State lawmakers say help is finally here for the property owners who have experienced damage from flooding along Lake Ontario this year. Community leaders are organizing residents as the state prepares to distribute the recovery funding.

Rep. John Katko / Facebook File Photo

Several New York representatives are joining the calls for the federal government to declare the flooding along Lake Ontario a disaster. The move would bring federal funding and assistance to the recovery process.

Constellation Energy Group

The historically high water levels in Lake Ontario this year have threatened homeowners, municipalities and nuclear power plants - almost triggering emergency action at the Nine Mile Point Nuclear Facility in Oswego County.

Payne Horning / WRVO News

U.S. Geological Survey scientists are installing equipment along the shores of Lake Ontario to better monitor water levels and understand the impact from this year's flooding.

Randy Gorbman / WXXI News File Photo

Gov. Andrew Cuomo is not signing a bill the New York State Legislature passed last week that would provide grants for flood victims along Lake Ontario. 

Payne Horning / WRVO News File Photo

State lawmakers have passed legislation that could provide financial relief for those affected by Lake Ontario flooding. The new bill was approved after weeks of debate between the state Senate and Assembly over how much to spend and whom should be be eligible

WXXI News File Photo

It's another wet week in much of central and northern New York, offering no relief to those experiencing flooding along Lake Ontario and in the area.

The National Weather Service says rainfall in the region is several inches above average this year, for the month of May especially. Last month was the second-wettest May on record for the Watertown area and the third-wettest in the Syracuse area.

But National Weather Service meteorologist Steve Welch says that's not the main cause of the flooding many communities in the region are experiencing.

Payne Horning / WRVO News File Photo

As residents along Lake Ontario try to clean up from this year's flooding, state officials are warning about the health risks the situation poses. 

The Oswego County Health Department is offering resident's free Tdap -- or tetanus, diphtheria and pertussis vaccine -- shots for those affected by the flooding.

Veronica Volk / Great Lakes Today

Spring flooding along Lake Ontario is damaging many homes along the shoreline, and it’s hurting people who have businesses there. Now, business owners say it will take a long time to recover -- even after the floodwaters go away.

Marge’s is a little bungalow bar in Rochester. Inside, there's a small wooden bar and a few games, but you don't go to Marge’s to stay inside.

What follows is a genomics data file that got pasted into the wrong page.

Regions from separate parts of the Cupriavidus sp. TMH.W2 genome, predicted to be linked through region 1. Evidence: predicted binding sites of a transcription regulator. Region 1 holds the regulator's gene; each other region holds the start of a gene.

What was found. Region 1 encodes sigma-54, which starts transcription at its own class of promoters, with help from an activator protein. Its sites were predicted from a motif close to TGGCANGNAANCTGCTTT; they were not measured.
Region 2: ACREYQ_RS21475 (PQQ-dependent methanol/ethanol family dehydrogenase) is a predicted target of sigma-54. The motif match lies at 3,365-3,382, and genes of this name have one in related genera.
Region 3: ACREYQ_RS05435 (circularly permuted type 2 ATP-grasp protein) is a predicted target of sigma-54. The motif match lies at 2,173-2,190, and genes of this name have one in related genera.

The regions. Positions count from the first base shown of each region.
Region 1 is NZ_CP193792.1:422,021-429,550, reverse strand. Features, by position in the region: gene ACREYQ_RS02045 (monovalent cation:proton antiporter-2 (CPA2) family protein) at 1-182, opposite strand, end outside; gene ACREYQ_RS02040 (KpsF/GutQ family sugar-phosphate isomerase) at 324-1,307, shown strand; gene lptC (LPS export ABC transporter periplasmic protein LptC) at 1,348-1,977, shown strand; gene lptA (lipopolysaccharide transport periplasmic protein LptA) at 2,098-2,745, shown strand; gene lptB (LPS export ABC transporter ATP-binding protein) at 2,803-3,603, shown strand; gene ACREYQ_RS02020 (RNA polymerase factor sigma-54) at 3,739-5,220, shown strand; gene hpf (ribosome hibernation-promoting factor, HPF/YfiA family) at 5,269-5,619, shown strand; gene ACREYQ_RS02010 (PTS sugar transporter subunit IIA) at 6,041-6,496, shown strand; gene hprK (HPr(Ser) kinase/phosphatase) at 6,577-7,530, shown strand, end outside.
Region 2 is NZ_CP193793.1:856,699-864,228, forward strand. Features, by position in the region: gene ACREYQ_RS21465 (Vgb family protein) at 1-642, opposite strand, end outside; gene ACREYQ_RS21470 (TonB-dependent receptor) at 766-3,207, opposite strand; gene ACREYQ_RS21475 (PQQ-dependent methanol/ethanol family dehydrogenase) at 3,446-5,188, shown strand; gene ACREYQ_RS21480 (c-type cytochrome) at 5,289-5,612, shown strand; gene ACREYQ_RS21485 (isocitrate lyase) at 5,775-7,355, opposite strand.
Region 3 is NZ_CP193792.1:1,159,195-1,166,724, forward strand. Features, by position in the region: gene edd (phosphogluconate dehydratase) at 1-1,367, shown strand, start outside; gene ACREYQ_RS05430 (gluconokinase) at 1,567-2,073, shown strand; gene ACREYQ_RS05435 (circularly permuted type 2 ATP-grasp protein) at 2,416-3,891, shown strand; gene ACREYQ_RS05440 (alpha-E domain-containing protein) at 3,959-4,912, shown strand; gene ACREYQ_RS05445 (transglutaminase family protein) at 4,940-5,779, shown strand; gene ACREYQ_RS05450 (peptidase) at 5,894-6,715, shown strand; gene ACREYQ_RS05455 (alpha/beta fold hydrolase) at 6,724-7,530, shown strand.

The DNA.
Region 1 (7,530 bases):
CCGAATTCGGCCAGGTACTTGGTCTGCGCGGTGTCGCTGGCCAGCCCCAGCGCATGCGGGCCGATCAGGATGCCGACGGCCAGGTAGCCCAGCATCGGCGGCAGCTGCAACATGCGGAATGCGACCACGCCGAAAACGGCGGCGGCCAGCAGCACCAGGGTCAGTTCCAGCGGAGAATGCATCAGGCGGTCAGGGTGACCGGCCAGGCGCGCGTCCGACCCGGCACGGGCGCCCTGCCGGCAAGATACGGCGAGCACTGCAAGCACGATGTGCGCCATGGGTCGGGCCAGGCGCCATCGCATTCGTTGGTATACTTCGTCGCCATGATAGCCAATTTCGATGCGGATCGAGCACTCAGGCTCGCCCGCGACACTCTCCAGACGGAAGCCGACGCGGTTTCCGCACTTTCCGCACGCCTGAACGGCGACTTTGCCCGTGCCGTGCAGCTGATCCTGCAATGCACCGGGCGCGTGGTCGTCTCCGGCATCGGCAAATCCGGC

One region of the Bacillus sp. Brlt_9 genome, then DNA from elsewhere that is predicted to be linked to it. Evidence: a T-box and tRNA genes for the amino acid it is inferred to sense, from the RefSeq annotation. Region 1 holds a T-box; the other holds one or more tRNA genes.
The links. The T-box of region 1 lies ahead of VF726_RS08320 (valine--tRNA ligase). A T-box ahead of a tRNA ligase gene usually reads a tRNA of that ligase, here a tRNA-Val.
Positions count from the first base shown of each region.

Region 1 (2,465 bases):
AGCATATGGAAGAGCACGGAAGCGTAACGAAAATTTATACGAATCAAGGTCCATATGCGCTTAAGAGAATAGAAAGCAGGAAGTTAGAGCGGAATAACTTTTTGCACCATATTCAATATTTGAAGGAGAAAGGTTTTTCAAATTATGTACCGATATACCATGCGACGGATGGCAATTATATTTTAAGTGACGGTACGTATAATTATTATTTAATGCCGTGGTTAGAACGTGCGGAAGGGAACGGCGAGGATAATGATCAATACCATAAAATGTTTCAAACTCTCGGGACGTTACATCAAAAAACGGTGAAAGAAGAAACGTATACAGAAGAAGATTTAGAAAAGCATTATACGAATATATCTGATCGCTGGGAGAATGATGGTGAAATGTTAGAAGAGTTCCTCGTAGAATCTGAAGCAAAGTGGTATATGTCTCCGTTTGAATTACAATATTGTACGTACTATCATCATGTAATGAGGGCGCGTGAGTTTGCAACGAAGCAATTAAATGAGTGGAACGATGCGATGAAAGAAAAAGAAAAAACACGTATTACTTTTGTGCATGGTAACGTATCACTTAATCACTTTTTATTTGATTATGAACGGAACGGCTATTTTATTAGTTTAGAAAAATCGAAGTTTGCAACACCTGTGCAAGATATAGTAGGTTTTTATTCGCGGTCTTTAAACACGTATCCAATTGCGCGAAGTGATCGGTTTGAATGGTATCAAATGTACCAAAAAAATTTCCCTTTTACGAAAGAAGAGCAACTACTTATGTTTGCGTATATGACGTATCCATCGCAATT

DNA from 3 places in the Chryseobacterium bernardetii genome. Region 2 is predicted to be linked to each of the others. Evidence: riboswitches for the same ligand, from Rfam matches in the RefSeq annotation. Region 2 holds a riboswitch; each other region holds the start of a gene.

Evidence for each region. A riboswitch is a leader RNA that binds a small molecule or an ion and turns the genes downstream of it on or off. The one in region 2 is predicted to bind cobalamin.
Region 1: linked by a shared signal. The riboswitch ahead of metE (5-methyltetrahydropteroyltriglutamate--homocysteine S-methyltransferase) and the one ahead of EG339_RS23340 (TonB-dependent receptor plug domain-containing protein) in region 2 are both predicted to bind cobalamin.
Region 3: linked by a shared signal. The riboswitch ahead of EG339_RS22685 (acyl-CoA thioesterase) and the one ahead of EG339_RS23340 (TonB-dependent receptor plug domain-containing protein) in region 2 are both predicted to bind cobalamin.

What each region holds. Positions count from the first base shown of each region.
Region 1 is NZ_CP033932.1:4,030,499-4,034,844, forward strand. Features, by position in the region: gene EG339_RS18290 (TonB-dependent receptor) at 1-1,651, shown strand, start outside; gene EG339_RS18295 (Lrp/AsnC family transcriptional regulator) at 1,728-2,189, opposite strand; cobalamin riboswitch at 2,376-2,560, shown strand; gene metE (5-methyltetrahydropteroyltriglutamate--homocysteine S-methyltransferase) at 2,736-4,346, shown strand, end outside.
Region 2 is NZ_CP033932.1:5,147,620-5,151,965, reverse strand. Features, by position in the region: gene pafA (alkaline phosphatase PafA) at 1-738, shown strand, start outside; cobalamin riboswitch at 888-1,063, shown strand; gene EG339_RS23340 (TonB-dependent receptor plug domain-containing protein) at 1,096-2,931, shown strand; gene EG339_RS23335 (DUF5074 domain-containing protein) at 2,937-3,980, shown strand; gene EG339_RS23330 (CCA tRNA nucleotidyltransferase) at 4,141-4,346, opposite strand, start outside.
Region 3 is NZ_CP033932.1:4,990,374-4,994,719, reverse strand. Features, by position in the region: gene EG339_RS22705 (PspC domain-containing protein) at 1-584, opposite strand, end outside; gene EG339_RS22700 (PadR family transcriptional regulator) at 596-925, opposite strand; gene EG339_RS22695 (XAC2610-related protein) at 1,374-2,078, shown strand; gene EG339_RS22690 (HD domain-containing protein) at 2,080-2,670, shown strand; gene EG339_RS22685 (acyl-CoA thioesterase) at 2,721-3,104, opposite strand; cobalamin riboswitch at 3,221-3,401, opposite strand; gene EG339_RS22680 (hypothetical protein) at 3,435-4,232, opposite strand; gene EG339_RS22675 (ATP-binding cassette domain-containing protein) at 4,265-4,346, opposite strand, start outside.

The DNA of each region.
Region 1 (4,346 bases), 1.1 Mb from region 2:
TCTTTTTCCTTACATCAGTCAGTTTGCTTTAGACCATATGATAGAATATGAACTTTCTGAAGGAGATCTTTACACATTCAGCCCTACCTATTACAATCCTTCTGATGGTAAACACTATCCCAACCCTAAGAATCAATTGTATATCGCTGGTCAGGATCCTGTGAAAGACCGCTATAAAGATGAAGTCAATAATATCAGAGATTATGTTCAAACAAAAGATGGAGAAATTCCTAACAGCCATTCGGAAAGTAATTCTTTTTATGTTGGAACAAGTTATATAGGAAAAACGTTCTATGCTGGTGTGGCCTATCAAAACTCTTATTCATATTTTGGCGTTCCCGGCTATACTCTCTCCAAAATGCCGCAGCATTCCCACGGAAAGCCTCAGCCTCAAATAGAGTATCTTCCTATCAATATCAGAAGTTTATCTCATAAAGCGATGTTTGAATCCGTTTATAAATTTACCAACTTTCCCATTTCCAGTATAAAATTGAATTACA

Out back is a big stretch of beach looking out over Lake Ontario. There's a tiki hut and frozen drink machine, and live music on the weekends.

Payne Horning / WRVO News (file photo)

State lawmakers are moving to provide grants to property owners affected by the flooding from Lake Ontario and this year's high rainfall, but they disagree about how to best address the situation.

Veronica Volk / Great Lakes Today

Public beaches along the Lake Ontario shoreline are under water, which may put a damper on some summer plans.

Payne Horning / WRVO News

Summer is approaching, but many of New York state's beaches along Lake Ontario are closed.

Cathy Goodnough

Lake Ontario is now 33 inches above its long-term average and it's not yet at its peak. That sustained flooding is threatening residents along the shorelines and scientists say it is also taking a toll on the environment.

Veronica Volk / Great Lakes Today

Plan 2014 is unpopular with some residents of the southern shore of Lake Ontario, because it lets the water levels get higher, more frequently, and potentially for longer periods of time, which could cause damage to lakefront property owners.

So it makes sense that flooded homeowners like Tom Piekunka in Sodus Point are blaming the change in regulation for the change in their environment.

"This is what they want. They want the higher water. We're just collateral damage."

Payne Horning / WRVO News

Water levels on Lake Ontario are still going up and still have not yet peaked, but property owners already have been assessing the damage. 

Veronica Volk / Great Lakes Today

Flooding continues along the Lake Ontario shoreline and there’s no end in sight. Many residents and New York’s governor say the solution lies with a huge dam that straddles the U.S- Canada border. But the reality is not so simple.

Tom Piekunka stands in an inch of water in his backyard in Sodus Point. Water from Lake Ontario is still on the rise, and it's creeping closer and closer to the bright yellow two-story cottage where his family has lived for generations.

"If this was just a house I wouldn't care," he says. "But, it's a home."